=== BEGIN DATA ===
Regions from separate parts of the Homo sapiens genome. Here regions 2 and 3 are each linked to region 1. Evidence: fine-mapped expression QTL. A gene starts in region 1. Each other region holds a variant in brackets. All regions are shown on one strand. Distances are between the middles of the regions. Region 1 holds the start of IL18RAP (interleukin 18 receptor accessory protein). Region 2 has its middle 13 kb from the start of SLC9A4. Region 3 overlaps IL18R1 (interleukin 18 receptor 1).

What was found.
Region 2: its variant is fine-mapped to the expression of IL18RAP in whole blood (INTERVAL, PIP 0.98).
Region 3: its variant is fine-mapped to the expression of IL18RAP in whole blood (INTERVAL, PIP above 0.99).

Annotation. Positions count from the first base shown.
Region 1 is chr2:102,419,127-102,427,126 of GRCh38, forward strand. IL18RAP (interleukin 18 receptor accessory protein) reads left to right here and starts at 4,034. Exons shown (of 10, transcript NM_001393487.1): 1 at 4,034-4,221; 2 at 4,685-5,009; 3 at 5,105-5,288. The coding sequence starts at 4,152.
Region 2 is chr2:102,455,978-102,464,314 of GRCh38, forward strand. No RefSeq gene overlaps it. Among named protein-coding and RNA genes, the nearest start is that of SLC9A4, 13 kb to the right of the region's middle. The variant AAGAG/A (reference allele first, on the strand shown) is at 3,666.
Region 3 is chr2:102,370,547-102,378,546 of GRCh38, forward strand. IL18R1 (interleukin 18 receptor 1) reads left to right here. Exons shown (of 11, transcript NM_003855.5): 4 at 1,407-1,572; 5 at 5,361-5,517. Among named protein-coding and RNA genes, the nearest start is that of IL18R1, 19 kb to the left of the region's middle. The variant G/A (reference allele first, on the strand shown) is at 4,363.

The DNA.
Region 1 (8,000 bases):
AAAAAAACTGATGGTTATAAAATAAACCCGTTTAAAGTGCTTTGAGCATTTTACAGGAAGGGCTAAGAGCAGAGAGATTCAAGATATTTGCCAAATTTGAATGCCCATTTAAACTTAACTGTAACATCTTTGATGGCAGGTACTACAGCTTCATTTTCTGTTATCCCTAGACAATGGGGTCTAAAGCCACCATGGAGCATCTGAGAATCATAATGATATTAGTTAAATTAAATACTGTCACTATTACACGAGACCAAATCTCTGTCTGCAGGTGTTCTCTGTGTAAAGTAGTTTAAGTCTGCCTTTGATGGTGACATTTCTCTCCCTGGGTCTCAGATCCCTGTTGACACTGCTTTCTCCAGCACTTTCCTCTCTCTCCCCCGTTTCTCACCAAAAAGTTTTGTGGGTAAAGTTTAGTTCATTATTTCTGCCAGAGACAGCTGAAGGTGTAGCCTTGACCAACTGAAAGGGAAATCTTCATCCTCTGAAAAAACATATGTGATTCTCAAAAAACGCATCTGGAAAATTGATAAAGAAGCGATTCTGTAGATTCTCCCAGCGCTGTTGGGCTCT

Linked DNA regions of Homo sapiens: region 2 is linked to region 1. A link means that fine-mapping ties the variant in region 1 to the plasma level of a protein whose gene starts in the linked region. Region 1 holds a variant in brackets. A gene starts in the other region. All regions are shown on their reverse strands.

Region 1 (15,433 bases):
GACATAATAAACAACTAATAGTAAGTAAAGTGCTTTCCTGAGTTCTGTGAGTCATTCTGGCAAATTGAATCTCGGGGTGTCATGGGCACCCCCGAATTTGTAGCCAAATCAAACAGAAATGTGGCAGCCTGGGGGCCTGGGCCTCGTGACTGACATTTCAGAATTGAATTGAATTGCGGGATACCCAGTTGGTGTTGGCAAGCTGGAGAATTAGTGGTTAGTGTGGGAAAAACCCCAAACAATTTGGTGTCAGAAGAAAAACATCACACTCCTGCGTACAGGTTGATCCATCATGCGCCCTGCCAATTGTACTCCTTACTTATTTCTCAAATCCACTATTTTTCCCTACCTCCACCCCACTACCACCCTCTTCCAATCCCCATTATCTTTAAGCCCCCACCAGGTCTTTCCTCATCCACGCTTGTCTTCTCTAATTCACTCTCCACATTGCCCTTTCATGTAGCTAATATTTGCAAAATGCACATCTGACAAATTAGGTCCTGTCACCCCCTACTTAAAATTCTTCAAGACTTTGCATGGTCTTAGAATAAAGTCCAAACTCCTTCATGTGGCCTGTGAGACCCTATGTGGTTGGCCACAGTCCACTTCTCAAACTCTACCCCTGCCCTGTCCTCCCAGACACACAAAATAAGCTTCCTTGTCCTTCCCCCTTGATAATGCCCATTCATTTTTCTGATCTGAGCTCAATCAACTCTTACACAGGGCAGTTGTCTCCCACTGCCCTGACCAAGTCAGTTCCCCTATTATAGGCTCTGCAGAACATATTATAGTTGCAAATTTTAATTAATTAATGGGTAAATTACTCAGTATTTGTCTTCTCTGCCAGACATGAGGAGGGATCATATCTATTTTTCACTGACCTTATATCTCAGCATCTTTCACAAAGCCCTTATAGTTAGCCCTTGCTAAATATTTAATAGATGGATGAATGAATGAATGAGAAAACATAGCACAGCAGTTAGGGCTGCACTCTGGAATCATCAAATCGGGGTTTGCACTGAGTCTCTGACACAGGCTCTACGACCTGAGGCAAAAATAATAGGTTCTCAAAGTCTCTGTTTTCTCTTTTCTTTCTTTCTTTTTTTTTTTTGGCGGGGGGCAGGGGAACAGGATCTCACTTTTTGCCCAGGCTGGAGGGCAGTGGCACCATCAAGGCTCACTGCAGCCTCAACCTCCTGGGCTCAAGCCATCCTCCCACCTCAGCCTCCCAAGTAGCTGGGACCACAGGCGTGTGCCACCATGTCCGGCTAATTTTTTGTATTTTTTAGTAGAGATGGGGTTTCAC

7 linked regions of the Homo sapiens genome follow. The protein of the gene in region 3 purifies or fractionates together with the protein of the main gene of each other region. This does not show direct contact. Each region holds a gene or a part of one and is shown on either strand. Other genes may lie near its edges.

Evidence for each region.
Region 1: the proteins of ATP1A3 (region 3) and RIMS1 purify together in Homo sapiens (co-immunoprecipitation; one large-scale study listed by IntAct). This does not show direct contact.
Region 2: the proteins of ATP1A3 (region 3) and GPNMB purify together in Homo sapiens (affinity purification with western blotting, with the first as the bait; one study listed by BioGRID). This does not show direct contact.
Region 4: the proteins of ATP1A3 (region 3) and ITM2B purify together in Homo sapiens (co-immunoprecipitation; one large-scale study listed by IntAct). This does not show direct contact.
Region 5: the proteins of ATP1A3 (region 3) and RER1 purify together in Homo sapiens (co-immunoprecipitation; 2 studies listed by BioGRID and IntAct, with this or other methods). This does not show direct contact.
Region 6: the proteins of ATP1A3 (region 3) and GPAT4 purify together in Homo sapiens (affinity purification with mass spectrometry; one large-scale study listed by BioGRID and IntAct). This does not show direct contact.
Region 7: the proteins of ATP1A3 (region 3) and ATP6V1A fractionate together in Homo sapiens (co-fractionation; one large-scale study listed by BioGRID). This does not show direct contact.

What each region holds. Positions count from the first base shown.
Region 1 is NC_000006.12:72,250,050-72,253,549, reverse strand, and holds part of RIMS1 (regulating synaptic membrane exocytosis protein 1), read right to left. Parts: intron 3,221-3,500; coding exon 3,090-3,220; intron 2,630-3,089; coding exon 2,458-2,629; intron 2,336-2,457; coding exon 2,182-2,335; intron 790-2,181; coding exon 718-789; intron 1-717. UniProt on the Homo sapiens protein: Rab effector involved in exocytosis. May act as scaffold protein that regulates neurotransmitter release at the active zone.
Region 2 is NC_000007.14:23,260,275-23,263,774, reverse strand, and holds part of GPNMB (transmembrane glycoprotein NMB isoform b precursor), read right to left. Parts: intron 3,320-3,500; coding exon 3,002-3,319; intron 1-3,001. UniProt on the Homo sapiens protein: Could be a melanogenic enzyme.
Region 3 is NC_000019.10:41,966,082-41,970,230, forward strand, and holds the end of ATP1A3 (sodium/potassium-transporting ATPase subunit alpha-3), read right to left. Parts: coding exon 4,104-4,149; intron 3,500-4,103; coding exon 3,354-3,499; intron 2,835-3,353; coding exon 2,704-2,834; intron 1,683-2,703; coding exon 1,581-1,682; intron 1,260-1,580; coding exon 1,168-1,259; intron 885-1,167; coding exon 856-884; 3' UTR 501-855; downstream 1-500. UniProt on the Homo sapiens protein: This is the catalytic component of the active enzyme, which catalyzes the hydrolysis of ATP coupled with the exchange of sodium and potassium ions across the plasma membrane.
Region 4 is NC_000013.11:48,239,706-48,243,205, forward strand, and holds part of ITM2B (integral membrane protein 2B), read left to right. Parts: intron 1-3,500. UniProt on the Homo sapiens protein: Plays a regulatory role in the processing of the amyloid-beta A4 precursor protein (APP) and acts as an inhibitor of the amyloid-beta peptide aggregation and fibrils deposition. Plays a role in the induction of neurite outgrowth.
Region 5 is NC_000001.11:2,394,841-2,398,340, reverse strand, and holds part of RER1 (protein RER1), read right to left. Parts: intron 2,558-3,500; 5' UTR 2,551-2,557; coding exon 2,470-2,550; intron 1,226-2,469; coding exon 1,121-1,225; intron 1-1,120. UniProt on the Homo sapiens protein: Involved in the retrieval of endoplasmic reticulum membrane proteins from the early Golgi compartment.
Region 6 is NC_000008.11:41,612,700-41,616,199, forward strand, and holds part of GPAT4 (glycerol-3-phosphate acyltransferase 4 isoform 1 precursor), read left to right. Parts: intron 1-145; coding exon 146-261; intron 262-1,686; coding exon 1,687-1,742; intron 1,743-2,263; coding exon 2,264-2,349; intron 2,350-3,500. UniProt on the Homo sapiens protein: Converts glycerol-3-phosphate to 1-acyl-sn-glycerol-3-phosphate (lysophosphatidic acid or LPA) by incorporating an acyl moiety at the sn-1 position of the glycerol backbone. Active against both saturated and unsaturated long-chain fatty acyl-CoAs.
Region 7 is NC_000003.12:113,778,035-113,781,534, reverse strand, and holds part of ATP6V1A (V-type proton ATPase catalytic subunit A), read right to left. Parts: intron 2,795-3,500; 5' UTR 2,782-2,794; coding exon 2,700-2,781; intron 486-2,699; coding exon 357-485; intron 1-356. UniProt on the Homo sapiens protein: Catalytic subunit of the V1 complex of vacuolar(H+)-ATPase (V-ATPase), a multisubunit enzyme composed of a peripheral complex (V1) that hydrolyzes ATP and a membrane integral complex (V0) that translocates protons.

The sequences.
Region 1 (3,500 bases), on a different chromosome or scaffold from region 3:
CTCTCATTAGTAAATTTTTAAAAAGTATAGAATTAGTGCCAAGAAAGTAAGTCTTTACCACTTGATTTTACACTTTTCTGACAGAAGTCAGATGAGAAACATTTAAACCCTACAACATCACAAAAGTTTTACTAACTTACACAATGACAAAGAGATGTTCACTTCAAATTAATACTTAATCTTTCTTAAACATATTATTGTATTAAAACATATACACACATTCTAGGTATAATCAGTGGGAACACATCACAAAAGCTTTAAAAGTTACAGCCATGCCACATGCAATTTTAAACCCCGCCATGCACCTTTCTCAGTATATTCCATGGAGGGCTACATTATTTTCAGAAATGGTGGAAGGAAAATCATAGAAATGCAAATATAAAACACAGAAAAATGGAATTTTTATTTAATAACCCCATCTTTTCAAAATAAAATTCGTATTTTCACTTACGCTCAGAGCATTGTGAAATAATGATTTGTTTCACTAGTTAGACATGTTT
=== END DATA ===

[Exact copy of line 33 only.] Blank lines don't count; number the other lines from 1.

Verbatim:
CTCTCATTAGTAAATTTTTAAAAAGTATAGAATTAGTGCCAAGAAAGTAAGTCTTTACCACTTGATTTTACACTTTTCTGACAGAAGTCAGATGAGAAACATTTAAACCCTACAACATCACAAAAGTTTTACTAACTTACACAATGACAAAGAGATGTTCACTTCAAATTAATACTTAATCTTTCTTAAACATATTATTGTATTAAAACATATACACACATTCTAGGTATAATCAGTGGGAACACATCACAAAAGCTTTAAAAGTTACAGCCATGCCACATGCAATTTTAAACCCCGCCATGCACCTTTCTCAGTATATTCCATGGAGGGCTACATTATTTTCAGAAATGGTGGAAGGAAAATCATAGAAATGCAAATATAAAACACAGAAAAATGGAATTTTTATTTAATAACCCCATCTTTTCAAAATAAAATTCGTATTTTCACTTACGCTCAGAGCATTGTGAAATAATGATTTGTTTCACTAGTTAGACATGTTT